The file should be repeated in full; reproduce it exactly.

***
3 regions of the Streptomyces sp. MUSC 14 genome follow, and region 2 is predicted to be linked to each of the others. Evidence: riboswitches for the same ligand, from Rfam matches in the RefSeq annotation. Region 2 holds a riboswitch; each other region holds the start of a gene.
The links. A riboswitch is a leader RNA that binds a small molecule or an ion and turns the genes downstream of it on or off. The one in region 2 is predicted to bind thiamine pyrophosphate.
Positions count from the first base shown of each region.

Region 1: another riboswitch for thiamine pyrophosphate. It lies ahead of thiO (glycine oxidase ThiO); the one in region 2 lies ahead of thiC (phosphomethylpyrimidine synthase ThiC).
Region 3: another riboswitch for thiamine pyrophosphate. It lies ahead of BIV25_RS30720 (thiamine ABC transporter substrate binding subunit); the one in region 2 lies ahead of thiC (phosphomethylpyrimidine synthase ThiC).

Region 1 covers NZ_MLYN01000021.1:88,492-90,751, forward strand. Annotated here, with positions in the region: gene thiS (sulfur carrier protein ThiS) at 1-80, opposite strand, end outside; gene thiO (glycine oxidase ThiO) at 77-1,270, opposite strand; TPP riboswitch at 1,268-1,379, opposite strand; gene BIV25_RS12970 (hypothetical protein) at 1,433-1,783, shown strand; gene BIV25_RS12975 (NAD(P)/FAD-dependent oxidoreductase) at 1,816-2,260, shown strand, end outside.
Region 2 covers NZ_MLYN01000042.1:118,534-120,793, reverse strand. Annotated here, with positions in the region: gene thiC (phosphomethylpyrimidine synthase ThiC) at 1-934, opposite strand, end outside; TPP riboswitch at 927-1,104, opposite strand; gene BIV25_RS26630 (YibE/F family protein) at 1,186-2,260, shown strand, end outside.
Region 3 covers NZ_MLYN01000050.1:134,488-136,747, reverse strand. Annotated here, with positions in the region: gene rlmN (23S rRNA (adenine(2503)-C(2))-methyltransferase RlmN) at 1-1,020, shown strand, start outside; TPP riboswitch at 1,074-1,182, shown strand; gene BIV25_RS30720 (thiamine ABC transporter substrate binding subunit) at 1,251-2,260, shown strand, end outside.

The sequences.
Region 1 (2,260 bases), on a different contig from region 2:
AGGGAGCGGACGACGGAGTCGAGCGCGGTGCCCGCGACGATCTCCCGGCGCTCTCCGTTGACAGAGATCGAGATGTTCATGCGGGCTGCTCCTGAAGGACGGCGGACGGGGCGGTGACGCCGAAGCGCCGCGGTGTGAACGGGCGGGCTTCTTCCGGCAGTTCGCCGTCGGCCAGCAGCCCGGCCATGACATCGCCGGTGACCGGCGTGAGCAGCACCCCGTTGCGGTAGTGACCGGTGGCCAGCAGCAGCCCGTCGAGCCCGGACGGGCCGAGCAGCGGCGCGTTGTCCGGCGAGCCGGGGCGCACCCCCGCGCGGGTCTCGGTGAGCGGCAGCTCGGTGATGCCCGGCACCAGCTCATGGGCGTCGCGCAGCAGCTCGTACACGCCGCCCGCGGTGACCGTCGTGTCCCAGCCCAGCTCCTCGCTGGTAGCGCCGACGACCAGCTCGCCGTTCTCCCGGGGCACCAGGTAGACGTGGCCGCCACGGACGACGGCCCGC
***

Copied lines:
3 regions of the Streptomyces sp. MUSC 14 genome follow, and region 2 is predicted to be linked to each of the others. Evidence: riboswitches for the same ligand, from Rfam matches in the RefSeq annotation. Region 2 holds a riboswitch; each other region holds the start of a gene.
The links. A riboswitch is a leader RNA that binds a small molecule or an ion and turns the genes downstream of it on or off. The one in region 2 is predicted to bind thiamine pyrophosphate.
Positions count from the first base shown of each region.

Region 1: another riboswitch for thiamine pyrophosphate. It lies ahead of thiO (glycine oxidase ThiO); the one in region 2 lies ahead of thiC (phosphomethylpyrimidine synthase ThiC).
Region 3: another riboswitch for thiamine pyrophosphate. It lies ahead of BIV25_RS30720 (thiamine ABC transporter substrate binding subunit); the one in region 2 lies ahead of thiC (phosphomethylpyrimidine synthase ThiC).

Region 1 covers NZ_MLYN01000021.1:88,492-90,751, forward strand. Annotated here, with positions in the region: gene thiS (sulfur carrier protein ThiS) at 1-80, opposite strand, end outside; gene thiO (glycine oxidase ThiO) at 77-1,270, opposite strand; TPP riboswitch at 1,268-1,379, opposite strand; gene BIV25_RS12970 (hypothetical protein) at 1,433-1,783, shown strand; gene BIV25_RS12975 (NAD(P)/FAD-dependent oxidoreductase) at 1,816-2,260, shown strand, end outside.
Region 2 covers NZ_MLYN01000042.1:118,534-120,793, reverse strand. Annotated here, with positions in the region: gene thiC (phosphomethylpyrimidine synthase ThiC) at 1-934, opposite strand, end outside; TPP riboswitch at 927-1,104, opposite strand; gene BIV25_RS26630 (YibE/F family protein) at 1,186-2,260, shown strand, end outside.
Region 3 covers NZ_MLYN01000050.1:134,488-136,747, reverse strand. Annotated here, with positions in the region: gene rlmN (23S rRNA (adenine(2503)-C(2))-methyltransferase RlmN) at 1-1,020, shown strand, start outside; TPP riboswitch at 1,074-1,182, shown strand; gene BIV25_RS30720 (thiamine ABC transporter substrate binding subunit) at 1,251-2,260, shown strand, end outside.

The sequences.
Region 1 (2,260 bases), on a different contig from region 2:
AGGGAGCGGACGACGGAGTCGAGCGCGGTGCCCGCGACGATCTCCCGGCGCTCTCCGTTGACAGAGATCGAGATGTTCATGCGGGCTGCTCCTGAAGGACGGCGGACGGGGCGGTGACGCCGAAGCGCCGCGGTGTGAACGGGCGGGCTTCTTCCGGCAGTTCGCCGTCGGCCAGCAGCCCGGCCATGACATCGCCGGTGACCGGCGTGAGCAGCACCCCGTTGCGGTAGTGACCGGTGGCCAGCAGCAGCCCGTCGAGCCCGGACGGGCCGAGCAGCGGCGCGTTGTCCGGCGAGCCGGGGCGCACCCCCGCGCGGGTCTCGGTGAGCGGCAGCTCGGTGATGCCCGGCACCAGCTCATGGGCGTCGCGCAGCAGCTCGTACACGCCGCCCGCGGTGACCGTCGTGTCCCAGCCCAGCTCCTCGCTGGTAGCGCCGACGACCAGCTCGCCGTTCTCCCGGGGCACCAGGTAGACGTGGCCGCCACGGACGACGGCCCGC